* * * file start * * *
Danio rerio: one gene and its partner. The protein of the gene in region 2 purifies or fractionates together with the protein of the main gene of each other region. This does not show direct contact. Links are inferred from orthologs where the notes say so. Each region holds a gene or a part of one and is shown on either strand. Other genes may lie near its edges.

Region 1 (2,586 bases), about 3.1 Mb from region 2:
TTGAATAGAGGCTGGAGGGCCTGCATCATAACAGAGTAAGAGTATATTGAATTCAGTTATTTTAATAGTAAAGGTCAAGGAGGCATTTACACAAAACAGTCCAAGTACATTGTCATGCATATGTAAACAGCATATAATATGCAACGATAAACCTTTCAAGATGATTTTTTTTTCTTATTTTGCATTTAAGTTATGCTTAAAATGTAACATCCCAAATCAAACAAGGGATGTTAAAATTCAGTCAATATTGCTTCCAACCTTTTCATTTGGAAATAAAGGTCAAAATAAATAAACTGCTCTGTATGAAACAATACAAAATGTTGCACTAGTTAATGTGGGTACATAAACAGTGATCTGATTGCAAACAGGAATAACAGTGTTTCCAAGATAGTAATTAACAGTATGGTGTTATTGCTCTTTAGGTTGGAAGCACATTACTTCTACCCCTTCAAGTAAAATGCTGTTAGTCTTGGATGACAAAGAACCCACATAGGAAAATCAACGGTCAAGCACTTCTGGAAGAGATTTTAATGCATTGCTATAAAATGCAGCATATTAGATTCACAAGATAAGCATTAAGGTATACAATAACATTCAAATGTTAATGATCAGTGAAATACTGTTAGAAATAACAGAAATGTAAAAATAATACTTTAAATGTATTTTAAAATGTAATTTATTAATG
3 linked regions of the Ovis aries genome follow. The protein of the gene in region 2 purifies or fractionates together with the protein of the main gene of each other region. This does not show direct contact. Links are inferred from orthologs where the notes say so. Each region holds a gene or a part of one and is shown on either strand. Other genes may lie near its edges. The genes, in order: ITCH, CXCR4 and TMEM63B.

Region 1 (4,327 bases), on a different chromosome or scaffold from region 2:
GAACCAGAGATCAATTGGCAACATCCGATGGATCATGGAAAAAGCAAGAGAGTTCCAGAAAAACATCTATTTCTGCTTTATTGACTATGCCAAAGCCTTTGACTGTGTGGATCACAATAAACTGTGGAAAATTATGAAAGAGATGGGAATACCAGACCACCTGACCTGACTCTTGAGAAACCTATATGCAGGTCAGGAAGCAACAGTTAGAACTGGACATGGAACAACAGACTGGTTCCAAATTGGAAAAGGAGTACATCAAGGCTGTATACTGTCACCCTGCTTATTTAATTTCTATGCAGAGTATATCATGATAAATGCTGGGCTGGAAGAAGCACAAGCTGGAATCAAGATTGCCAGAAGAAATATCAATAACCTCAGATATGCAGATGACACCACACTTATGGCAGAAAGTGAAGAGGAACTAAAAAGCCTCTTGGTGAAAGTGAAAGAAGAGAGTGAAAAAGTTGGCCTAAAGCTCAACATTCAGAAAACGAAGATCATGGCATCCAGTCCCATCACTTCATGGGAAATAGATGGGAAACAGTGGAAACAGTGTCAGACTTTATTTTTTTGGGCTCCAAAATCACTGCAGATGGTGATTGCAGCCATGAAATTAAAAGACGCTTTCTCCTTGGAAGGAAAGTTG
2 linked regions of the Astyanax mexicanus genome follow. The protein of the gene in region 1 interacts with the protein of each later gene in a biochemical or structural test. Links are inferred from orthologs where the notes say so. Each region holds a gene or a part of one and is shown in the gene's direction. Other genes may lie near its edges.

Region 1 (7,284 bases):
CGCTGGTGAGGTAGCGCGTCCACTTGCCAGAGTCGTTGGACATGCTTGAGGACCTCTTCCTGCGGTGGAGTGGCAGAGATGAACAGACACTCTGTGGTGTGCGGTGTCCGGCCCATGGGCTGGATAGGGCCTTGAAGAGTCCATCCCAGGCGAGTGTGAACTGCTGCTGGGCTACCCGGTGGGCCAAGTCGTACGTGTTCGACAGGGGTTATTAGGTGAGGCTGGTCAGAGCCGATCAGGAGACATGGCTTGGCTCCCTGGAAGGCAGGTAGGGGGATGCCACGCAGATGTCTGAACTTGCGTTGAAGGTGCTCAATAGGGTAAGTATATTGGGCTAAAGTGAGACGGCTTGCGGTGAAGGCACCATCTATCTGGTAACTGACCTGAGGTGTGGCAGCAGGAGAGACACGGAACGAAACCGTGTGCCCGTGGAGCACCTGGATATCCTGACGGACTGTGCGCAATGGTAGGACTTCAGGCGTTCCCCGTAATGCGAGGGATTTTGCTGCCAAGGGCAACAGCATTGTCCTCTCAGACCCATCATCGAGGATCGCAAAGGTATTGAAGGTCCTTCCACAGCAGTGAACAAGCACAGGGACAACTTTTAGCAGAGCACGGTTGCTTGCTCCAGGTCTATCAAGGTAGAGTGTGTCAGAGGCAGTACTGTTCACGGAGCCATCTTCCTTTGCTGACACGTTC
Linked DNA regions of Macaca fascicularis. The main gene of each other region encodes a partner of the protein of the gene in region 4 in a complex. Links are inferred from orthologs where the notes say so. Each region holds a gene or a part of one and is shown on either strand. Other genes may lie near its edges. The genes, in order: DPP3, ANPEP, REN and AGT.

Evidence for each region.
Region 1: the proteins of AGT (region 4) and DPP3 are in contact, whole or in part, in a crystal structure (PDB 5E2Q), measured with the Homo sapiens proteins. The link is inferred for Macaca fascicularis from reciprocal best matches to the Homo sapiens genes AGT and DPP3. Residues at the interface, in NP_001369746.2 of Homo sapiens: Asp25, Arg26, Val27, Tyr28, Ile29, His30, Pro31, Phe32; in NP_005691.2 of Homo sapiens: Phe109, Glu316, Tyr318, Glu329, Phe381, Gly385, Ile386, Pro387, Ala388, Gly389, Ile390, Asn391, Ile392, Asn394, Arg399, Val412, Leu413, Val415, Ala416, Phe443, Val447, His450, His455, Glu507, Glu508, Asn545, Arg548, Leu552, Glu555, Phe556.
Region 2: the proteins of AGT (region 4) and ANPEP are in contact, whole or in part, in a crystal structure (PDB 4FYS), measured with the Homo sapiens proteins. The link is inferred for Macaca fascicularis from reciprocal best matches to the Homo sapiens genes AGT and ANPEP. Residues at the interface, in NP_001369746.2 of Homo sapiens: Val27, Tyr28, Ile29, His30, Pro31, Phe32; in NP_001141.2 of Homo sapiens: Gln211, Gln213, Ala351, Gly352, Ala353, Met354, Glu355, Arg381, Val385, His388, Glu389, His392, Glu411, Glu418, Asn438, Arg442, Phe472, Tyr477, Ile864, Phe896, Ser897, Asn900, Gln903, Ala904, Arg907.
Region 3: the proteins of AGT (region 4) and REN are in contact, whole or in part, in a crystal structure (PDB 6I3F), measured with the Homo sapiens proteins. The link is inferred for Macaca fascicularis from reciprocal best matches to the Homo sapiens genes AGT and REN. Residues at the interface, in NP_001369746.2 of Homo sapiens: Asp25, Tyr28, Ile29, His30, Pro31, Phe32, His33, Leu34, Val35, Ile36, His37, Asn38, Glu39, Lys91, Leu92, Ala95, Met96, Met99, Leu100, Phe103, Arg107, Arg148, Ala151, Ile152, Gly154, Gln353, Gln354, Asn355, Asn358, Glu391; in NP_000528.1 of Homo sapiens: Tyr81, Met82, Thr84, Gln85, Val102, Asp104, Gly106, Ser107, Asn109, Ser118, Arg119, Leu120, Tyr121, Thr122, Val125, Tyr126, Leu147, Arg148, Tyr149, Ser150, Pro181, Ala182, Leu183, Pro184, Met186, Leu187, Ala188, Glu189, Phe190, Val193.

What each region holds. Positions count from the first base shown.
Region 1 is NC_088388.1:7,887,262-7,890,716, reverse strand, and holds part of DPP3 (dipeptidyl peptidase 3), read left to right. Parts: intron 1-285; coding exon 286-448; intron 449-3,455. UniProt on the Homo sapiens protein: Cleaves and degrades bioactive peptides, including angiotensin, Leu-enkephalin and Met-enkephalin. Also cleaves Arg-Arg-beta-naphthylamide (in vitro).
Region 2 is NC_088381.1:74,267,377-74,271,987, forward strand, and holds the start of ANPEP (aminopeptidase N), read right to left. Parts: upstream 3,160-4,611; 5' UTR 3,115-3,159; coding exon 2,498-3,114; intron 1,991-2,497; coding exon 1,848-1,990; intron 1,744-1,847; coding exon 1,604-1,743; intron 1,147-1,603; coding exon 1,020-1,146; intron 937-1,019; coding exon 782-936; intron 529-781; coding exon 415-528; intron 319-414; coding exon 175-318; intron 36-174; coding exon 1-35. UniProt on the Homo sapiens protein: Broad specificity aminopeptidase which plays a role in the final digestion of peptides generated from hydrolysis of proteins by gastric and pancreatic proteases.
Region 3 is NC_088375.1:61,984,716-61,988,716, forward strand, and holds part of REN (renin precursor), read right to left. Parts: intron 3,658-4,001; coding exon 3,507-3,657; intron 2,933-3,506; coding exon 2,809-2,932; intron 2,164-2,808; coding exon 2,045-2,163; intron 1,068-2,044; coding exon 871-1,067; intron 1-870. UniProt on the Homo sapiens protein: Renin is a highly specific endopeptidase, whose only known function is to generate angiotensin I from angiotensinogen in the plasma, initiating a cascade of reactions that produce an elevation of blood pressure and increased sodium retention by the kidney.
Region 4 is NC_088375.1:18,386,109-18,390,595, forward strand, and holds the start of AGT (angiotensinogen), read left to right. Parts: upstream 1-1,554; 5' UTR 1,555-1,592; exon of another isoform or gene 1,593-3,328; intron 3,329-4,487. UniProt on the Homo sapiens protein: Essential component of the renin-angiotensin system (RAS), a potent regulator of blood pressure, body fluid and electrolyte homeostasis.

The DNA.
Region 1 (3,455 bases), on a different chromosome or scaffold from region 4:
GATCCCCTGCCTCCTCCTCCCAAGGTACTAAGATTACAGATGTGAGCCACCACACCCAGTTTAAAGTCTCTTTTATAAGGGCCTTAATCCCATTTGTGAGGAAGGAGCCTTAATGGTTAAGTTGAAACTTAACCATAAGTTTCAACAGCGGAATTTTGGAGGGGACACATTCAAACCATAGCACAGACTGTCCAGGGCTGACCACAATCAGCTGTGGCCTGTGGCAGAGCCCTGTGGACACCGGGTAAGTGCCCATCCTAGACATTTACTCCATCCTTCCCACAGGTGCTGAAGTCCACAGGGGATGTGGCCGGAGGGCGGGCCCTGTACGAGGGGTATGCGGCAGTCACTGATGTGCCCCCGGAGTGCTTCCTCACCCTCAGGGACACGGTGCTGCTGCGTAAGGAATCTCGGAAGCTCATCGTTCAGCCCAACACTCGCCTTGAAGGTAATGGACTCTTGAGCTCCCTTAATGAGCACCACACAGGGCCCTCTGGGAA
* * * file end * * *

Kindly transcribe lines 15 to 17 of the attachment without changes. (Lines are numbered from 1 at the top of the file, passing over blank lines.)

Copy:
What each region holds. Positions count from the first base shown.
Region 1 is NC_088388.1:7,887,262-7,890,716, reverse strand, and holds part of DPP3 (dipeptidyl peptidase 3), read left to right. Parts: intron 1-285; coding exon 286-448; intron 449-3,455. UniProt on the Homo sapiens protein: Cleaves and degrades bioactive peptides, including angiotensin, Leu-enkephalin and Met-enkephalin. Also cleaves Arg-Arg-beta-naphthylamide (in vitro).
Region 2 is NC_088381.1:74,267,377-74,271,987, forward strand, and holds the start of ANPEP (aminopeptidase N), read right to left. Parts: upstream 3,160-4,611; 5' UTR 3,115-3,159; coding exon 2,498-3,114; intron 1,991-2,497; coding exon 1,848-1,990; intron 1,744-1,847; coding exon 1,604-1,743; intron 1,147-1,603; coding exon 1,020-1,146; intron 937-1,019; coding exon 782-936; intron 529-781; coding exon 415-528; intron 319-414; coding exon 175-318; intron 36-174; coding exon 1-35. UniProt on the Homo sapiens protein: Broad specificity aminopeptidase which plays a role in the final digestion of peptides generated from hydrolysis of proteins by gastric and pancreatic proteases.